Gil Morgan's longevity can be attributed in large part to good health.
SONOMA, Calif. -- Gil Morgan shot a 70 in the first round of the Charles Schwab Cup Championship Thursday at Sonoma GC and made a little history in the process.
About a month past his 63rd birthday, Morgan is the oldest player to ever qualify for the event, the Champions Tour's season-ending tournament for the top 30 players on the money list, surpassing another fellow whose game aged well, Don January.
It is a footnote that leads to a larger story, a rather remarkable one when it comes to golf's second acts, a formidable record produced by an unassuming man who has a swing golfers a generation or two younger would love to possess.
While Hale Irwin (45 victories) and Lee Trevino (29) have the most wins in senior tour history, Morgan ranks third with 25 -- not to mention 27 runner-up finishes among 157 top-10s. If anyone ever eclipses Mike Fetchick as the oldest winner of a Champions Tour event, Morgan might be the most likely candidate. Despite fighting his putter, long the weakest part of his sturdy game, Morgan had three top-five finishes this season, including a T-5 at the Senior PGA Championship.
Thursday, if not for a double bogey at No. 5 and two missed six-footers on Nos 16 and 17, Morgan would have threatened the first-round lead held by Phil Blackmar and Jeff Sluman at six-under 66. "Turned a 65 into a 70," said Morgan, still delighted to be back in the Schwab field after failing to make it for the first time last year when he ranked 32nd on the money list.
If Morgan could bottle what has allowed him to keep chugging along, a lot of folks would buy it.
"One thing is, I've always stayed relatively healthy," he said. "We all have aches and pains, bad backs and bad elbows and necks and writst and shoulders. I've been able to play through those most of my carer. My fundamentals keep me going; I'm still able to hit decent shots and I still have my length. I work out a little bit more now in the offseason than I used to. I try to work out three or four times a week in the offseason. But I've been fortunate, too. Not many players have been able to main the length and flexibility that I have."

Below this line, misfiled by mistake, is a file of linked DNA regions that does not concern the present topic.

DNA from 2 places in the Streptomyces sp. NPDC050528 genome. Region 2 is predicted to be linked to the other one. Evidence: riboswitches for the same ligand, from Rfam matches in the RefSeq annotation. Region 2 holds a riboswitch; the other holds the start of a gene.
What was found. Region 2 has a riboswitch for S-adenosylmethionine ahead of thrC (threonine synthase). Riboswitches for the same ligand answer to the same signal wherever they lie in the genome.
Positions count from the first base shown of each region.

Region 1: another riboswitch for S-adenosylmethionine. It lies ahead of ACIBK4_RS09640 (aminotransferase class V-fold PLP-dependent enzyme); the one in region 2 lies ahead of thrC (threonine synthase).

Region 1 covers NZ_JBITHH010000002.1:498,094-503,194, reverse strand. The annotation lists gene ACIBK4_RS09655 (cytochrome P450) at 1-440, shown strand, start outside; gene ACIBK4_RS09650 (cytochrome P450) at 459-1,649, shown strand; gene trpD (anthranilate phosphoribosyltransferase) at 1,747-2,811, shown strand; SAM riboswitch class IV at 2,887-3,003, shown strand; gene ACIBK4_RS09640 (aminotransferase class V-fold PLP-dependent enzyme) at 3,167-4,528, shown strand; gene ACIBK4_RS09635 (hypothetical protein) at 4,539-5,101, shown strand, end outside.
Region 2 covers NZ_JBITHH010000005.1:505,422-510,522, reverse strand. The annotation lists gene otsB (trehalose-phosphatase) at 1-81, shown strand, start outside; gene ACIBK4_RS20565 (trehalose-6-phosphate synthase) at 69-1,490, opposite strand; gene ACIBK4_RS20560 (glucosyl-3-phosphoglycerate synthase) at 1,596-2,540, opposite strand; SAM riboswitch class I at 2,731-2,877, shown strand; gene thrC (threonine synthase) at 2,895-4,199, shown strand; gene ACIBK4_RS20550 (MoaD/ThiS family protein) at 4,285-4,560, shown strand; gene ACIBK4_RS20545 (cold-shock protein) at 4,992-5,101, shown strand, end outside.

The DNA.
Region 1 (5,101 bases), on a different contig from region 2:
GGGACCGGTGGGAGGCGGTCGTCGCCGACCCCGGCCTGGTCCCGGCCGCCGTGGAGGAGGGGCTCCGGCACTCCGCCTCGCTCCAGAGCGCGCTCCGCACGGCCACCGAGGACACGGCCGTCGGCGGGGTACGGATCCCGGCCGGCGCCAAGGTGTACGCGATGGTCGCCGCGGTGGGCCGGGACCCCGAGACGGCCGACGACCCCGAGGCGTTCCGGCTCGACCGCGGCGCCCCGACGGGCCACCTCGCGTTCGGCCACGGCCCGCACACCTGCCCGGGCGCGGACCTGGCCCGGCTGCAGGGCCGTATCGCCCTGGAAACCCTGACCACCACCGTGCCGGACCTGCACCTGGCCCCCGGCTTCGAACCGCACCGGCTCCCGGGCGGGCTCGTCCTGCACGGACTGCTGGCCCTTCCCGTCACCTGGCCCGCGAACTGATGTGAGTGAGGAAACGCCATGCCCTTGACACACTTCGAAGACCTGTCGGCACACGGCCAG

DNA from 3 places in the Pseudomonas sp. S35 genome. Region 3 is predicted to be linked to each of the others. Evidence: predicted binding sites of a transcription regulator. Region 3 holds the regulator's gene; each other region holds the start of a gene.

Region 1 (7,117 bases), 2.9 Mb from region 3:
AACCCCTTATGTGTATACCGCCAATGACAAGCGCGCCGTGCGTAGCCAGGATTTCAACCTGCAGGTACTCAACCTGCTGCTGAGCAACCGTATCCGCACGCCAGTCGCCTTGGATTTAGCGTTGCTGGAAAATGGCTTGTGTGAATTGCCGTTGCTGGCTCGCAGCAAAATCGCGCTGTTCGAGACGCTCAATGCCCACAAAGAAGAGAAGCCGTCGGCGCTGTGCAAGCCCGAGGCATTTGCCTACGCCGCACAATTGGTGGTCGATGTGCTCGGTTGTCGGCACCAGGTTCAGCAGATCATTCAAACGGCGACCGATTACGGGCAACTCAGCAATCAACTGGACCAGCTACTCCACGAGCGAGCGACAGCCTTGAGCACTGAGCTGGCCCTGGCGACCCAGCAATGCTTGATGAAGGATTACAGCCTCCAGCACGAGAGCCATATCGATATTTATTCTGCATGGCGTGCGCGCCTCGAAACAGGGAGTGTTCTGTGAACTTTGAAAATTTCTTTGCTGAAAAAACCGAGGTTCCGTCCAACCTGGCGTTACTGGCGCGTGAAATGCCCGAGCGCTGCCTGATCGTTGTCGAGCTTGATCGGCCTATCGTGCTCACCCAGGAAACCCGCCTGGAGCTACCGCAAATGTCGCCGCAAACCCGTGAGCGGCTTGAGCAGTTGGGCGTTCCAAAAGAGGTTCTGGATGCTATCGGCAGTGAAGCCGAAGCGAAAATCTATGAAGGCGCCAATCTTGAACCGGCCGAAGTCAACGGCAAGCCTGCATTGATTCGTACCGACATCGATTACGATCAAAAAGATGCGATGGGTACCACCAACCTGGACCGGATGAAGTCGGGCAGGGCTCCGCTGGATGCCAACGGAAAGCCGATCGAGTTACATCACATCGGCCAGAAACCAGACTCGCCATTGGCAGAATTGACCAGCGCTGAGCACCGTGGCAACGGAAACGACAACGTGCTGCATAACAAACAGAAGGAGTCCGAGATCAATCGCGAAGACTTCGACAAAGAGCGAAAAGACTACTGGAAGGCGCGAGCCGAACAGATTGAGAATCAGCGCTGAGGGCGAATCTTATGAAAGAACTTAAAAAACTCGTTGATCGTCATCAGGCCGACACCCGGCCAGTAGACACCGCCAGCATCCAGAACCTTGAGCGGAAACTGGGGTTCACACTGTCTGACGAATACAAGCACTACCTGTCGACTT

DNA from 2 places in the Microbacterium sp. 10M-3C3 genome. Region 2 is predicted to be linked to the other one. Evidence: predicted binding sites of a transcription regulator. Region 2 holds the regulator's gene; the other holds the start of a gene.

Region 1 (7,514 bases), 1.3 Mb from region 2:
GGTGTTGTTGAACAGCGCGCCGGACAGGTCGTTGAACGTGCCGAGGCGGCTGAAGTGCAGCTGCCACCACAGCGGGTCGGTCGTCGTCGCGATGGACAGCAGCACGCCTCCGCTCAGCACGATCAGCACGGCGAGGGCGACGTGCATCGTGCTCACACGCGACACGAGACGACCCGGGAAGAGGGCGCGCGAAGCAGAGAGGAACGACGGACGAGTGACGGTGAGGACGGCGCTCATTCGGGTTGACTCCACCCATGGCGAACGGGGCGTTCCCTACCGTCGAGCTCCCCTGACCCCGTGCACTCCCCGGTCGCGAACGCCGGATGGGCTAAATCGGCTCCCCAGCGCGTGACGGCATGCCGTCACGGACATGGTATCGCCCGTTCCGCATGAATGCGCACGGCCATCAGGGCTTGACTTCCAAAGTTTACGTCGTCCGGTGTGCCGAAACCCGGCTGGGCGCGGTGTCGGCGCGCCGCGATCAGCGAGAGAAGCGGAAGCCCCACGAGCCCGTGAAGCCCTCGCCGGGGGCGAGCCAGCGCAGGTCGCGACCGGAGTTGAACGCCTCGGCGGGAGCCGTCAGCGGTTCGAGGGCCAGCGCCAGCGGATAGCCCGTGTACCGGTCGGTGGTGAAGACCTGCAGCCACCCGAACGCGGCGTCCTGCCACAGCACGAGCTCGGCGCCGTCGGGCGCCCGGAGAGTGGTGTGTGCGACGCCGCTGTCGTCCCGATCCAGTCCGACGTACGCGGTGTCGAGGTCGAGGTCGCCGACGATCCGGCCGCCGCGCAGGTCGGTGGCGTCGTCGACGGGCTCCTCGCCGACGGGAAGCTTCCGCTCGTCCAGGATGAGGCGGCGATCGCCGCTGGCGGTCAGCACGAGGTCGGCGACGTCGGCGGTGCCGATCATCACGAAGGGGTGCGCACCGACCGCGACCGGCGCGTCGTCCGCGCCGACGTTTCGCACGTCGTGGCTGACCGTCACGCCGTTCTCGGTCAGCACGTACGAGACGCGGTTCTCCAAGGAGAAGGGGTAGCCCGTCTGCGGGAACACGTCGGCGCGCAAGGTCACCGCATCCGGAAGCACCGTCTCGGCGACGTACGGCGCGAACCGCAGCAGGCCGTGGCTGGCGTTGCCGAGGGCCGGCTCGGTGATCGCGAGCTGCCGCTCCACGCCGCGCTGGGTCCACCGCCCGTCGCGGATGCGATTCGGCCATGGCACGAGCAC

Morgan is playing with a wrap on his left wrist. He developed tendinitis after swinging a five-pound weight last fall in an attempt to maintain his power (something is working; he is ranked 16th in driving distance at 281.6 yards). "My overall strength is not as good as when I was younger," he said, "but I think my golfing muscles are better today. I've worked on my core the last few years, and that's what you need."
If you've followed golf at all over the last four decades you know Morgan is a non-practicing optometrist. His own vision isn't very good, which hasn't helped him on the greens. He wears contacts to correct his nearsightedness (plus 5.50 in the left eye, plus 2.75 in the right). "My putting mechanics are decent enough," he said, "but I don't read greens well. I'm not an aggressive person, and I don't hit a lot of putts hard enough. Combined with not reading enough break, it translates into missing putts on the low side. Everything looks a little flatter than it actually is. If I could have putted at a higher level, who knows what I would have done?"
Even though his putting hasn't been as good as the rest of his game, Morgan has won nearly $20 million as a senior in a career for which no retirment parties are on the immediate horizon.
"First year I played out here in Sonoma, in 2003, we we're waiting on a tee and I asked Gil how old he was," said David Eger. "He said, 'I'm 57, and I'm probably only going to play another year or so. That was six years ago. He's remarkable. He hits the ball very far. He's just a classy guy and always has been. Just goes to show that nice guys can finish first."
Morgan knows he isn't the golfer he was in 1997 and 1998, when he won six tournaments each season, but he isn't exactly struggling. "I'll have a bad round and tell my caddie, Mike, that I guess I need to quit," Morgan said. "The next day, I'll shoot 68 and it's fun again. I'm thinking one more year maybe. I'll be 64 at the end of next year. I may try to play one more year. Of course, I've been saying that for the last few years. At some point, if I really don't think I have a chance to win anymore, I'll hang it up."
There isn't much to suggest that moment will be sooner rather than later.
"When I came on this tour, I thought I would do OK," Morgan said, "but I didn't envision doing what I've done, all the wins and all the money. I think on the Champions Tour we play at a higher level than most people realize."
Morgan certainly has done his part to make that point.